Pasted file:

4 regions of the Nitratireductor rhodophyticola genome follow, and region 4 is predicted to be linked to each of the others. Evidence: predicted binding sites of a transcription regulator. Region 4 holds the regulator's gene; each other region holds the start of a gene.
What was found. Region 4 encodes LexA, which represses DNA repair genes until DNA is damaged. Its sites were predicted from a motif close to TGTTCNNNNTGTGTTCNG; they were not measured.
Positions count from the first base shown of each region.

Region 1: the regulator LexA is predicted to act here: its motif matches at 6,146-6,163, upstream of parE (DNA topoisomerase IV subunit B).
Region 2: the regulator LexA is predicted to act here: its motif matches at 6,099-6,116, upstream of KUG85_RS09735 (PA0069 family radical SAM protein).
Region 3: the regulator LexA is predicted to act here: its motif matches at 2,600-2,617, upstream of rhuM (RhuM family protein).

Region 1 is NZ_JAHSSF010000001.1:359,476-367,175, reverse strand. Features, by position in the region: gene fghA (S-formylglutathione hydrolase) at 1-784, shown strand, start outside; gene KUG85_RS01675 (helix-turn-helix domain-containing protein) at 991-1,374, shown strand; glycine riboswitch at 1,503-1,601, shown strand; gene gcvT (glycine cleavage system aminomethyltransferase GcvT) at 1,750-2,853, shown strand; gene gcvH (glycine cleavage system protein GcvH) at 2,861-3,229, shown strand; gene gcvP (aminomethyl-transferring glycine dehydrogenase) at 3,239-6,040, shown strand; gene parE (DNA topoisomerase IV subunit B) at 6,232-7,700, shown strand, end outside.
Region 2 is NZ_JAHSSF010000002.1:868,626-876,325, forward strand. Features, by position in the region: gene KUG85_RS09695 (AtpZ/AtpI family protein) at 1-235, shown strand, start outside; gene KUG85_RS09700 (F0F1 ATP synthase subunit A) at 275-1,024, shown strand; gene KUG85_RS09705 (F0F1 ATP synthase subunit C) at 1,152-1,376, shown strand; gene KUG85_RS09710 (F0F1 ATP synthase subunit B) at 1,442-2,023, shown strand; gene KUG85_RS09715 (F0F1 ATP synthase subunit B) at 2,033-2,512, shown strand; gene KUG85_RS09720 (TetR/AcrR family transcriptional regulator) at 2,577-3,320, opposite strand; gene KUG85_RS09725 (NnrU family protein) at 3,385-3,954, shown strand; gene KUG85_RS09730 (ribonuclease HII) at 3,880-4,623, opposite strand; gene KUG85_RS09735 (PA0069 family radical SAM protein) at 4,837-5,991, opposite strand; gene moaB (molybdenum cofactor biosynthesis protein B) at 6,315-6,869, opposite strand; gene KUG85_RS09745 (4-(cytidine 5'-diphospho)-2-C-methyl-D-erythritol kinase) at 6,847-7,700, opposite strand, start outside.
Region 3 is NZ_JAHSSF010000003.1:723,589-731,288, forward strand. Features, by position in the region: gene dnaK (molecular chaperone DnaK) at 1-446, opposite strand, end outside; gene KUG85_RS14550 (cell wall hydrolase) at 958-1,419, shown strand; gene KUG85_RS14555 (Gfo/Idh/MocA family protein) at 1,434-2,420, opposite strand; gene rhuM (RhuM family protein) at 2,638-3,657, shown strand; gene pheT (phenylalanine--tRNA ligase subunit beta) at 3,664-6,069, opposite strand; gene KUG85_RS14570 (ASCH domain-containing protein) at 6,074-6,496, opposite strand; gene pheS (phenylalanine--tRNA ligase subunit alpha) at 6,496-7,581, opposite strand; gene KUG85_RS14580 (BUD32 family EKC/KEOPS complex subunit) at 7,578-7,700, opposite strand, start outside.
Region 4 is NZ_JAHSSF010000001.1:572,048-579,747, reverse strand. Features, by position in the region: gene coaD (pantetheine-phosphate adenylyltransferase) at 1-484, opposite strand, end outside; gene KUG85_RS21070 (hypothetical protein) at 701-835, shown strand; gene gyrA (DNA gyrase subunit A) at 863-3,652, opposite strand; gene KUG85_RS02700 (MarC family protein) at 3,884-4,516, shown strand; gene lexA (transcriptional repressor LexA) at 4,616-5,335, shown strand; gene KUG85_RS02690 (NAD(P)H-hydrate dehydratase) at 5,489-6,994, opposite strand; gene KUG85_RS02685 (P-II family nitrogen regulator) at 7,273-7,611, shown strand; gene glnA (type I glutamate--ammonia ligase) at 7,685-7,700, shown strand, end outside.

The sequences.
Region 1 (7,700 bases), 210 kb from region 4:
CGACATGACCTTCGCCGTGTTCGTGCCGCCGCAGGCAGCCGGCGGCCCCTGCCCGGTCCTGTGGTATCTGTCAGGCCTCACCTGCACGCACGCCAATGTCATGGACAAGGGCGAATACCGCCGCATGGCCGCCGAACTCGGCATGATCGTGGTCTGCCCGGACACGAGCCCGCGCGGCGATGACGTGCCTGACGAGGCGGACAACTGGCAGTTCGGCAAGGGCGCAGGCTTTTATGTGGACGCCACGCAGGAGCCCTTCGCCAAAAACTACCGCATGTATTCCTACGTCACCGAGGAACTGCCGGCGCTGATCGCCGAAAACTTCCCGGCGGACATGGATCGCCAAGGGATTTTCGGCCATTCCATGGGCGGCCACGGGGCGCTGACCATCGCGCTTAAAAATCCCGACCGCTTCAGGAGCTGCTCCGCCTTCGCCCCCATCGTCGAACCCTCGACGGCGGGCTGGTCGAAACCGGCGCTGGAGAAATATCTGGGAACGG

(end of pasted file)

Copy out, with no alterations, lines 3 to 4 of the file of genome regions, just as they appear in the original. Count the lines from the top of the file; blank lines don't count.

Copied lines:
Positions count from the first base shown of each region.

Region 1: the regulator LexA is predicted to act here: its motif matches at 6,146-6,163, upstream of parE (DNA topoisomerase IV subunit B).